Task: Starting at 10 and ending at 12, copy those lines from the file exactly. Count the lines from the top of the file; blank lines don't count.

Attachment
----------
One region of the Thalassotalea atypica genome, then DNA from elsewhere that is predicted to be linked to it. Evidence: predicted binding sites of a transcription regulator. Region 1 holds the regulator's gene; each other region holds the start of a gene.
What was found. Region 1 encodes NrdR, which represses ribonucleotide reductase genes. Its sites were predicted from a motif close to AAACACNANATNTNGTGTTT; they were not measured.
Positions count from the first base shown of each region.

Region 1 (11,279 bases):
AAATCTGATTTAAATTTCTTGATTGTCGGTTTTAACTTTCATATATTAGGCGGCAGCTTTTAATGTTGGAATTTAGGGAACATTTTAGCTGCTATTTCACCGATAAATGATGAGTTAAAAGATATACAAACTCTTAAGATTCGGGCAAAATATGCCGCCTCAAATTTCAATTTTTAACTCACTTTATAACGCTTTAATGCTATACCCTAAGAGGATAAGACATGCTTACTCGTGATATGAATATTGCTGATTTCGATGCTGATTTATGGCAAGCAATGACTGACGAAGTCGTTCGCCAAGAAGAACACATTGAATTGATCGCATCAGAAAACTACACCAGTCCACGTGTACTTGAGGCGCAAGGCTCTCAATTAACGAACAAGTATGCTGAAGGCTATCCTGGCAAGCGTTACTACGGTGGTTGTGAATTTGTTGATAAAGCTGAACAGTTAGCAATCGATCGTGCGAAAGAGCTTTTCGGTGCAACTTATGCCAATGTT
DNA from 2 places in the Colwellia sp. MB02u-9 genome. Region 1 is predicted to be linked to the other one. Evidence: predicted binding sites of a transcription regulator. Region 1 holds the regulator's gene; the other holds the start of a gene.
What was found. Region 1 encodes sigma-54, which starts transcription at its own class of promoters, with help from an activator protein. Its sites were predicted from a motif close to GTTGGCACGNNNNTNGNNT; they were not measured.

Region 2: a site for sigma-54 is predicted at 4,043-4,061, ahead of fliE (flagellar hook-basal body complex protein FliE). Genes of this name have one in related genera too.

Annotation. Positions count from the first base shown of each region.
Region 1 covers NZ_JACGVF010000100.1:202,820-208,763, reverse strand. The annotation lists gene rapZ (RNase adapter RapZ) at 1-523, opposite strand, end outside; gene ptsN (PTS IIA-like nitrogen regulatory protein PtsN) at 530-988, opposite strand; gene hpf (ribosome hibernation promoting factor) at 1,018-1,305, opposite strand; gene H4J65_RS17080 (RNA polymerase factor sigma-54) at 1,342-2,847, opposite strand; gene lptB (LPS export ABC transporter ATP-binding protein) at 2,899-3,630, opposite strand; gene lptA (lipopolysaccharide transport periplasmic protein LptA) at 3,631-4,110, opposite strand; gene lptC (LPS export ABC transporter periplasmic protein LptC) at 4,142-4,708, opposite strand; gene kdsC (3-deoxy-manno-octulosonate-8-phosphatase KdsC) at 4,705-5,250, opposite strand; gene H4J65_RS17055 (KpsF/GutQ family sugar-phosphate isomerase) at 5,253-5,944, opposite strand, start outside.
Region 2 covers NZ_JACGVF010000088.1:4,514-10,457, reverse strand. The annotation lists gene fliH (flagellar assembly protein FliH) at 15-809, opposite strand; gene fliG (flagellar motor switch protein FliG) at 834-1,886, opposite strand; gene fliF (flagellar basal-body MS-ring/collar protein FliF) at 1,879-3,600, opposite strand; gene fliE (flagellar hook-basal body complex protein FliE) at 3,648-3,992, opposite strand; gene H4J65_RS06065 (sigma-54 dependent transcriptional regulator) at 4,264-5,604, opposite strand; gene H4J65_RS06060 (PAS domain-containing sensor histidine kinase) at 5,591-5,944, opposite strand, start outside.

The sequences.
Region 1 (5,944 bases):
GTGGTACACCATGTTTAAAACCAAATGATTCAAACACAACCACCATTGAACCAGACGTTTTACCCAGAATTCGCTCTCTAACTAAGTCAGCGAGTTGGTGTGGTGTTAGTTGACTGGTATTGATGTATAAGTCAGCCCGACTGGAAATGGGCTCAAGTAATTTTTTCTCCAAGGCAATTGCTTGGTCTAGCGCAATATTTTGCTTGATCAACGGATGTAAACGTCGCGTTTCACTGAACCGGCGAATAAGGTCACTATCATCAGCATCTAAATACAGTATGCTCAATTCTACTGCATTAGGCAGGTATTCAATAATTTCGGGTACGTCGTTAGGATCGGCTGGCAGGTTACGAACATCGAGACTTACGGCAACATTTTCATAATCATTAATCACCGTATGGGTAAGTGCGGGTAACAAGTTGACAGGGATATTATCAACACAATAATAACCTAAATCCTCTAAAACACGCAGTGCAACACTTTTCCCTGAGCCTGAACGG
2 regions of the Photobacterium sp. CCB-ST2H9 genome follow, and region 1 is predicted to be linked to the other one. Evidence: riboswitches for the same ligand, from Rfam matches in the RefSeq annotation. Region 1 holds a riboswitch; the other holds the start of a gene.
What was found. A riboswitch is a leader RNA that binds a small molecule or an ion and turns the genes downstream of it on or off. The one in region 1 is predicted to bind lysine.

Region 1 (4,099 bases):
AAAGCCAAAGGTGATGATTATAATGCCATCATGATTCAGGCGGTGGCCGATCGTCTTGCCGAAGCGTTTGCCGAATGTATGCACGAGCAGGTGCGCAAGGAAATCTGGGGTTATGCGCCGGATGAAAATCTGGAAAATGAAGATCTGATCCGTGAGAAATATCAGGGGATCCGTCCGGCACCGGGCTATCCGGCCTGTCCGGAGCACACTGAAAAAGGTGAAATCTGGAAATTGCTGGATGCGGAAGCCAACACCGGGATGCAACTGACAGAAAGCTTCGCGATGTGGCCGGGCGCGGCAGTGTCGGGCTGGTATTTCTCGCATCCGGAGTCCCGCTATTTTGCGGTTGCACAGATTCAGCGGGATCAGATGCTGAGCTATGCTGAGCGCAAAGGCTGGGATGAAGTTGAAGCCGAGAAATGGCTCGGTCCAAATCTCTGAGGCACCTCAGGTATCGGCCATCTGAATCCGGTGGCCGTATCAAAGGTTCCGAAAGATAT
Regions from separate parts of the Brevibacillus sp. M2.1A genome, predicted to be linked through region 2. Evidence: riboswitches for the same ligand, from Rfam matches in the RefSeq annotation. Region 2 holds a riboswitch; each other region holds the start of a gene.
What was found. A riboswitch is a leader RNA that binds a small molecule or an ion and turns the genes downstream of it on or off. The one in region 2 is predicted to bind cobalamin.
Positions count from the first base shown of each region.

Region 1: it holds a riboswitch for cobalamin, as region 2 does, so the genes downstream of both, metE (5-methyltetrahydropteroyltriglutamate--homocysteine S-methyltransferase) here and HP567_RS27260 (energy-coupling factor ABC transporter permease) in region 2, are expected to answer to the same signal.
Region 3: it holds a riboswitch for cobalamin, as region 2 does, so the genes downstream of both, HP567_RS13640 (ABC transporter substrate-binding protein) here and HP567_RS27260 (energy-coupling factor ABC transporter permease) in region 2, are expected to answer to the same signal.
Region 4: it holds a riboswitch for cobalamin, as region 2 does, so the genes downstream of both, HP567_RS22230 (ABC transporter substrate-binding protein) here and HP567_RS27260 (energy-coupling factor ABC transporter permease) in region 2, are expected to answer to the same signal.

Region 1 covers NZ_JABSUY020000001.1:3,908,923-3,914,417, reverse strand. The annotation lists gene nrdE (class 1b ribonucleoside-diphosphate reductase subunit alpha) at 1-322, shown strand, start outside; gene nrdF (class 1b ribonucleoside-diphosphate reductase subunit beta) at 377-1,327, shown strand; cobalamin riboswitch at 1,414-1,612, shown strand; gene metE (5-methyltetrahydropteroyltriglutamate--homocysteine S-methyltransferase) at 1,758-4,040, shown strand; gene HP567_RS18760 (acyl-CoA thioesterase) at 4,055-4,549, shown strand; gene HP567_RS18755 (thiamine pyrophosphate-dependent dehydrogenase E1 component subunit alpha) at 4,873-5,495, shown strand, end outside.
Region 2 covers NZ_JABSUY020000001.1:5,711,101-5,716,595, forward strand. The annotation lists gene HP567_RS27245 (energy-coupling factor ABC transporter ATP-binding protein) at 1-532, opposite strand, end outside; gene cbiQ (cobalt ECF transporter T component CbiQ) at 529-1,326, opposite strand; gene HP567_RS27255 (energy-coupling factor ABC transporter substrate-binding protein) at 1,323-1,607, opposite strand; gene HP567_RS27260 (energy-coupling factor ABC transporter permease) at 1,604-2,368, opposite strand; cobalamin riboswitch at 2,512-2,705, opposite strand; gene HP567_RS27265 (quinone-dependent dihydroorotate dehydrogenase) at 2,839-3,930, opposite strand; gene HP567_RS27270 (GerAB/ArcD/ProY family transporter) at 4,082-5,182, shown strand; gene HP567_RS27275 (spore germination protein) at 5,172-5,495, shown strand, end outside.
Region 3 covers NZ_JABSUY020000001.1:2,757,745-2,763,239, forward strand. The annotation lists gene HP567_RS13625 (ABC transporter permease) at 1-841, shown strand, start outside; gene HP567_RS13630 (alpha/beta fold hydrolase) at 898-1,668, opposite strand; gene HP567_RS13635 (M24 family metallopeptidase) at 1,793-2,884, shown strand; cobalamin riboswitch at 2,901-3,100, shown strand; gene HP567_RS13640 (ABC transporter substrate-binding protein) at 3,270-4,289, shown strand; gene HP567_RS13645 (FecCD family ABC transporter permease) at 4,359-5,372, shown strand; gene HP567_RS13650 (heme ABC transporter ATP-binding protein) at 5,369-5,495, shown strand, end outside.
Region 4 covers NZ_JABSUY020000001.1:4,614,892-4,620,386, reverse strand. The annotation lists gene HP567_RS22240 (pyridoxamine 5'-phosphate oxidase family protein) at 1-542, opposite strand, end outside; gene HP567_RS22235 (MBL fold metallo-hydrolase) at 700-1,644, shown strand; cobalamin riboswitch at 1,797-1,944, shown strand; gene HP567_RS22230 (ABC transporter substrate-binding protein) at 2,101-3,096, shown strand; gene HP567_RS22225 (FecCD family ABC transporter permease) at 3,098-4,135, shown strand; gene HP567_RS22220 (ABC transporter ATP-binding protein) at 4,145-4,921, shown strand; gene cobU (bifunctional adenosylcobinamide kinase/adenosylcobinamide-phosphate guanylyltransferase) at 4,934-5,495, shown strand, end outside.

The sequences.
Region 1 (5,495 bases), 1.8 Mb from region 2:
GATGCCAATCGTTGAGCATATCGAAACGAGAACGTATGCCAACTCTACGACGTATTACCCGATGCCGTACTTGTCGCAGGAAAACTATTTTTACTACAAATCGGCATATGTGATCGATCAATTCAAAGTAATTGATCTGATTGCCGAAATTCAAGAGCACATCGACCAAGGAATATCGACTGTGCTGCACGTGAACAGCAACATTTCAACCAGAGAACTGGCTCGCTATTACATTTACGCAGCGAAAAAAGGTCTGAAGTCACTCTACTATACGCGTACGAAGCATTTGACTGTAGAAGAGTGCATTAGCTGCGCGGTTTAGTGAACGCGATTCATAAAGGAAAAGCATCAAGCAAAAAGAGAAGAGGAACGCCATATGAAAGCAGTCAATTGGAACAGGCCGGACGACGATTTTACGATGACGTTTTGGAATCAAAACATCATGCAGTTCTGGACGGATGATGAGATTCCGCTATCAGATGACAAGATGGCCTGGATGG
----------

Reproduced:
Region 1 covers NZ_JACGVF010000100.1:202,820-208,763, reverse strand. The annotation lists gene rapZ (RNase adapter RapZ) at 1-523, opposite strand, end outside; gene ptsN (PTS IIA-like nitrogen regulatory protein PtsN) at 530-988, opposite strand; gene hpf (ribosome hibernation promoting factor) at 1,018-1,305, opposite strand; gene H4J65_RS17080 (RNA polymerase factor sigma-54) at 1,342-2,847, opposite strand; gene lptB (LPS export ABC transporter ATP-binding protein) at 2,899-3,630, opposite strand; gene lptA (lipopolysaccharide transport periplasmic protein LptA) at 3,631-4,110, opposite strand; gene lptC (LPS export ABC transporter periplasmic protein LptC) at 4,142-4,708, opposite strand; gene kdsC (3-deoxy-manno-octulosonate-8-phosphatase KdsC) at 4,705-5,250, opposite strand; gene H4J65_RS17055 (KpsF/GutQ family sugar-phosphate isomerase) at 5,253-5,944, opposite strand, start outside.
Region 2 covers NZ_JACGVF010000088.1:4,514-10,457, reverse strand. The annotation lists gene fliH (flagellar assembly protein FliH) at 15-809, opposite strand; gene fliG (flagellar motor switch protein FliG) at 834-1,886, opposite strand; gene fliF (flagellar basal-body MS-ring/collar protein FliF) at 1,879-3,600, opposite strand; gene fliE (flagellar hook-basal body complex protein FliE) at 3,648-3,992, opposite strand; gene H4J65_RS06065 (sigma-54 dependent transcriptional regulator) at 4,264-5,604, opposite strand; gene H4J65_RS06060 (PAS domain-containing sensor histidine kinase) at 5,591-5,944, opposite strand, start outside.

The sequences.